Makers of MathType, MathFlow, MathPlayer, Equation Editor
http://www.dessci.com







--
Peter Murray-Rust
Reader in Molecular Informatics
Unilever Centre, Dep. Of Chemistry
University of Cambridge
CB2 1EW, UK
<a href="tel:%2B44-1223-763069" value="+441223763069" target="_blank">+44-1223-763069

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RE: MathML is a failed web standard (or not?)

Paul Topping

Hi Andrew,

 

You mention that you are concerned with the number of keystrokes required to enter MathML. MathML (both Content and Presentation) was never intended to be typed by humans entering math into a computer. MathML is only a computer representation, an internal format to be written and read by software. If you prefer to type your math using TeX, that’s not a strike against MathML.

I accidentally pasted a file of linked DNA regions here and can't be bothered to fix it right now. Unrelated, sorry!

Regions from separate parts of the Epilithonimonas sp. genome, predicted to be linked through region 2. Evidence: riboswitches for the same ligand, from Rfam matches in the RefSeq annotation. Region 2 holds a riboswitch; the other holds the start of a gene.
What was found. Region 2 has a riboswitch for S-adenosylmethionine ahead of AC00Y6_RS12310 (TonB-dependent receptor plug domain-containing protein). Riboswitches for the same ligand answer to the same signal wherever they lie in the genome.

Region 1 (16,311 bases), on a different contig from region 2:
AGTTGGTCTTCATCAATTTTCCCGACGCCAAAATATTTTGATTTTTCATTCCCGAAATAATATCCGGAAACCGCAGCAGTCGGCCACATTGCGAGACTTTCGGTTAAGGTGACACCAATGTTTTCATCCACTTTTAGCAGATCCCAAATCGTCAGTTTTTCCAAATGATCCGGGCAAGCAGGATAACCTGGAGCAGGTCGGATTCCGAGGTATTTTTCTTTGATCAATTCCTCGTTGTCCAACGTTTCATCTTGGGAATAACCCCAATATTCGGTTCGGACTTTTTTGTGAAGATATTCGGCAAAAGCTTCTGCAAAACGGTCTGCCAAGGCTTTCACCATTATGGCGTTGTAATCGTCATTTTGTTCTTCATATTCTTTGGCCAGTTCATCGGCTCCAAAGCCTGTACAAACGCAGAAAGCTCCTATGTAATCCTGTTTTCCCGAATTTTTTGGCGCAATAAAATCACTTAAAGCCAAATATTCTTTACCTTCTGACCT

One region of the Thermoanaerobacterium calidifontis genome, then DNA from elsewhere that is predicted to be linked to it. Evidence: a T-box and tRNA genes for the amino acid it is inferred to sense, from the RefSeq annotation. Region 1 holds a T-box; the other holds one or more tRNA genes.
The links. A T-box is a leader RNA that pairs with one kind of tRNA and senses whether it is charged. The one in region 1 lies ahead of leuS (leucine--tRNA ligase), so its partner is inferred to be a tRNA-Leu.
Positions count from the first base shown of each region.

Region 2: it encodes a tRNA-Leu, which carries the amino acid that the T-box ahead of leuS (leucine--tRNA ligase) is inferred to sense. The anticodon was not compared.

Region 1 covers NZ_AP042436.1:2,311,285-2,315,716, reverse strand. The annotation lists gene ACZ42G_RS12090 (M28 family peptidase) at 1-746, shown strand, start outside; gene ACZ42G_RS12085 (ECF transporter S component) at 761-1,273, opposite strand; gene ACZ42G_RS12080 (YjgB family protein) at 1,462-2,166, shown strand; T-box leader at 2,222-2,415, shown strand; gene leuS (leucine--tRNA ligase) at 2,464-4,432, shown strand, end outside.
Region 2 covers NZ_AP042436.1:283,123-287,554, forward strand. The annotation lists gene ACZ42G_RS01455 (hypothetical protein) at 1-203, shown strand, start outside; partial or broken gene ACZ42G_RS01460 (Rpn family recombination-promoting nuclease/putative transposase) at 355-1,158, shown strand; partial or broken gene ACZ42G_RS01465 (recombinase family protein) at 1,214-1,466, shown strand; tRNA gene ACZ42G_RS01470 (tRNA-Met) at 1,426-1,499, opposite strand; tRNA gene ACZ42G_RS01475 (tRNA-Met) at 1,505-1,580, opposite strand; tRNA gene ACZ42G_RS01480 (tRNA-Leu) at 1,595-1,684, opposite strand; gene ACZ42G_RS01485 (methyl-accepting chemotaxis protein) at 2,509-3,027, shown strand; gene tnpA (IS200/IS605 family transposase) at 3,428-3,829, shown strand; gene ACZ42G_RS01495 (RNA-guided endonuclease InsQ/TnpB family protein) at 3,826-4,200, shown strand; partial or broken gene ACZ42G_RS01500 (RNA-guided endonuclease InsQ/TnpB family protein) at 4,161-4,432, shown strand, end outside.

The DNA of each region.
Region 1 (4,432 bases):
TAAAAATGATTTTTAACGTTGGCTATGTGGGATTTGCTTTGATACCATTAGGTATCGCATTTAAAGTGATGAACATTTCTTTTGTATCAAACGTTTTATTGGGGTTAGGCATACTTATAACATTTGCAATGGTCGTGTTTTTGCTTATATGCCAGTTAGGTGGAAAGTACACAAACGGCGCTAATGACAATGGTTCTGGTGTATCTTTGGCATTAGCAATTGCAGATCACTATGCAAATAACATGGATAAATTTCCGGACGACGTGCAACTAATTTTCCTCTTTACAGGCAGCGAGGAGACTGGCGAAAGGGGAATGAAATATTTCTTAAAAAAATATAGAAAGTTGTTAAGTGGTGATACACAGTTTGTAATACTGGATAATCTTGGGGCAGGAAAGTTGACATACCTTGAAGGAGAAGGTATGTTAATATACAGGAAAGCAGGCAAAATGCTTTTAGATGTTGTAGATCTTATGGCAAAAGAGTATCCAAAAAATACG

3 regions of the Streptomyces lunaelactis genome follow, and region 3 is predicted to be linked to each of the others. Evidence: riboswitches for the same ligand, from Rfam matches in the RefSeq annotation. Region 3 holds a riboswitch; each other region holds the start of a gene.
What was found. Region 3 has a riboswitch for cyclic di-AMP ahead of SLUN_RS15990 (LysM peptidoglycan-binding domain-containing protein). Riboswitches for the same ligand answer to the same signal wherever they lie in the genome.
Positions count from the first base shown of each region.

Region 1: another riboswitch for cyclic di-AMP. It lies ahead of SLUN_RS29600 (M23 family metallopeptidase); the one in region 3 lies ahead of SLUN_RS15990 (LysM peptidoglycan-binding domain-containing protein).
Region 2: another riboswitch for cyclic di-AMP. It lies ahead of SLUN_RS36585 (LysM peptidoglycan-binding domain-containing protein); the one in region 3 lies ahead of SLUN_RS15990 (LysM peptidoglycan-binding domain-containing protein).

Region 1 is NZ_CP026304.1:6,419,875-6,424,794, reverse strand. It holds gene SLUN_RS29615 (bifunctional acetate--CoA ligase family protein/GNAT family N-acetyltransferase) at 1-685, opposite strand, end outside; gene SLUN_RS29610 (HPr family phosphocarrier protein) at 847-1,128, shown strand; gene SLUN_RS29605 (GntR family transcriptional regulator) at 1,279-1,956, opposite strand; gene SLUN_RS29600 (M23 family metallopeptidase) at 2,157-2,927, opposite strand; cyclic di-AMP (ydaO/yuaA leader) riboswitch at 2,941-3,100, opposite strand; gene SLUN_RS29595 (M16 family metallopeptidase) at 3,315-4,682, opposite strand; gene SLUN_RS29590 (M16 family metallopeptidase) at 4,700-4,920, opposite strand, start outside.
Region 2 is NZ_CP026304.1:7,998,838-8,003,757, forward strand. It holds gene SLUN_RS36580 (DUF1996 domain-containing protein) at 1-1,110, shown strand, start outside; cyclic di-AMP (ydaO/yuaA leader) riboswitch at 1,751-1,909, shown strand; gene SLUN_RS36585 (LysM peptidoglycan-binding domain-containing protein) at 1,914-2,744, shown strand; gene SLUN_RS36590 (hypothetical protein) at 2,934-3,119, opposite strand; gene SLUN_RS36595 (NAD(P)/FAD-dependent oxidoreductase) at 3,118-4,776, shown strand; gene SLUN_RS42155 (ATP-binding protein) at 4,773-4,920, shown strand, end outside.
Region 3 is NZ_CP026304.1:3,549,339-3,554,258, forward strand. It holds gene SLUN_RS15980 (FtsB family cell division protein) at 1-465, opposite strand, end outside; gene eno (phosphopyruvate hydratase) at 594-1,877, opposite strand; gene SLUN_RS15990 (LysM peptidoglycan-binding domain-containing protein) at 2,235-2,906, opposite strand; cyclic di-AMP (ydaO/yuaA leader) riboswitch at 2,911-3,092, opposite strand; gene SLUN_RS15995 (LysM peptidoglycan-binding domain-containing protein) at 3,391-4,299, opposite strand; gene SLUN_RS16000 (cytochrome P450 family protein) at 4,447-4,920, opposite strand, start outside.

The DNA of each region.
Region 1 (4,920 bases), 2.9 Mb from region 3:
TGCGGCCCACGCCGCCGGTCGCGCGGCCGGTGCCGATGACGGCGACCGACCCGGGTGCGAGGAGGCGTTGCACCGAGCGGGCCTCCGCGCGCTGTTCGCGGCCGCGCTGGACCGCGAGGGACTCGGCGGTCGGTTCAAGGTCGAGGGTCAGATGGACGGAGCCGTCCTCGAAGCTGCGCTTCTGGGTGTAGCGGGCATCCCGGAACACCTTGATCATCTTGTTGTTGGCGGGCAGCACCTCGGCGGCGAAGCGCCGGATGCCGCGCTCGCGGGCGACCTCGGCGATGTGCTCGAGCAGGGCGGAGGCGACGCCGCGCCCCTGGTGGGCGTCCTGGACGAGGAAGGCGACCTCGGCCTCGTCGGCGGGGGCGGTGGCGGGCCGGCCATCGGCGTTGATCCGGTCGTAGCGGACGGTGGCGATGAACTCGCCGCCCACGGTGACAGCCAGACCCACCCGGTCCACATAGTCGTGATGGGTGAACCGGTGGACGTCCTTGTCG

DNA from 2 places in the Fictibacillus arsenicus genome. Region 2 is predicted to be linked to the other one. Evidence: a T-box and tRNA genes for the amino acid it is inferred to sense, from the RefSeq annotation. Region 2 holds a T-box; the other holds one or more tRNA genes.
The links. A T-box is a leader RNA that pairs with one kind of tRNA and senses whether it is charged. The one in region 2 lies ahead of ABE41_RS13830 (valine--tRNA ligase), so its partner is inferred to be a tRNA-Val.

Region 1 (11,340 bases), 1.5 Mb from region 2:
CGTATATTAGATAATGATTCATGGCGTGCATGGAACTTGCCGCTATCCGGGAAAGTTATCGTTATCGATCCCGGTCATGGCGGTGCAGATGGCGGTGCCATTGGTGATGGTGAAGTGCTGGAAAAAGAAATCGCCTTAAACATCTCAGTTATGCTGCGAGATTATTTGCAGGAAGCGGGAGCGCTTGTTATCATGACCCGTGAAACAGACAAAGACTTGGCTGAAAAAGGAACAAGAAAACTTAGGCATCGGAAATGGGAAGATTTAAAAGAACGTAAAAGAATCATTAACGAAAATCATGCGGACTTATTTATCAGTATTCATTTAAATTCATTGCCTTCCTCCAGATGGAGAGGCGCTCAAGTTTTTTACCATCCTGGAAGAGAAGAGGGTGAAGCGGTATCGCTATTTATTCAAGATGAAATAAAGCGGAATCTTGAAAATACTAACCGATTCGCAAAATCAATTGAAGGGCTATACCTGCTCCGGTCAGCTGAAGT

As far as Content vs Presentation is concerned, it sounds like you are correctly choosing Content MathML for your purposes. Nothing wrong with that. However, that is no reason to claim that Presentation MathML has “failed”. When you say “Math isn’t symbols”, you must admit that math is indeed symbols at a certain level – that of presentation.

 

Paul

 

From: Andrew Robbins [mailto:[hidden email]]
Sent: Friday, April 1, 2016 6:42 PM
To: Peter Murray-Rust <[hidden email]>
Cc: Paul Topping <[hidden email]>; [hidden email]
Subject: Re: MathML is a failed web standard (or not?)

 

Dear MathML Subscribers,

 

I must admit that I have not read every word of both posts, but I already know what this is about, because I have already encountered similar issues, with both Presentation and Content. I'm not too concerned with Presentation, because MathJax does an excellent job at that. What I am concerned with is Content (i.e. Semantics), and to quote the original article:

 

    "Content MathML is just not relevant." -- Peter Krautzberger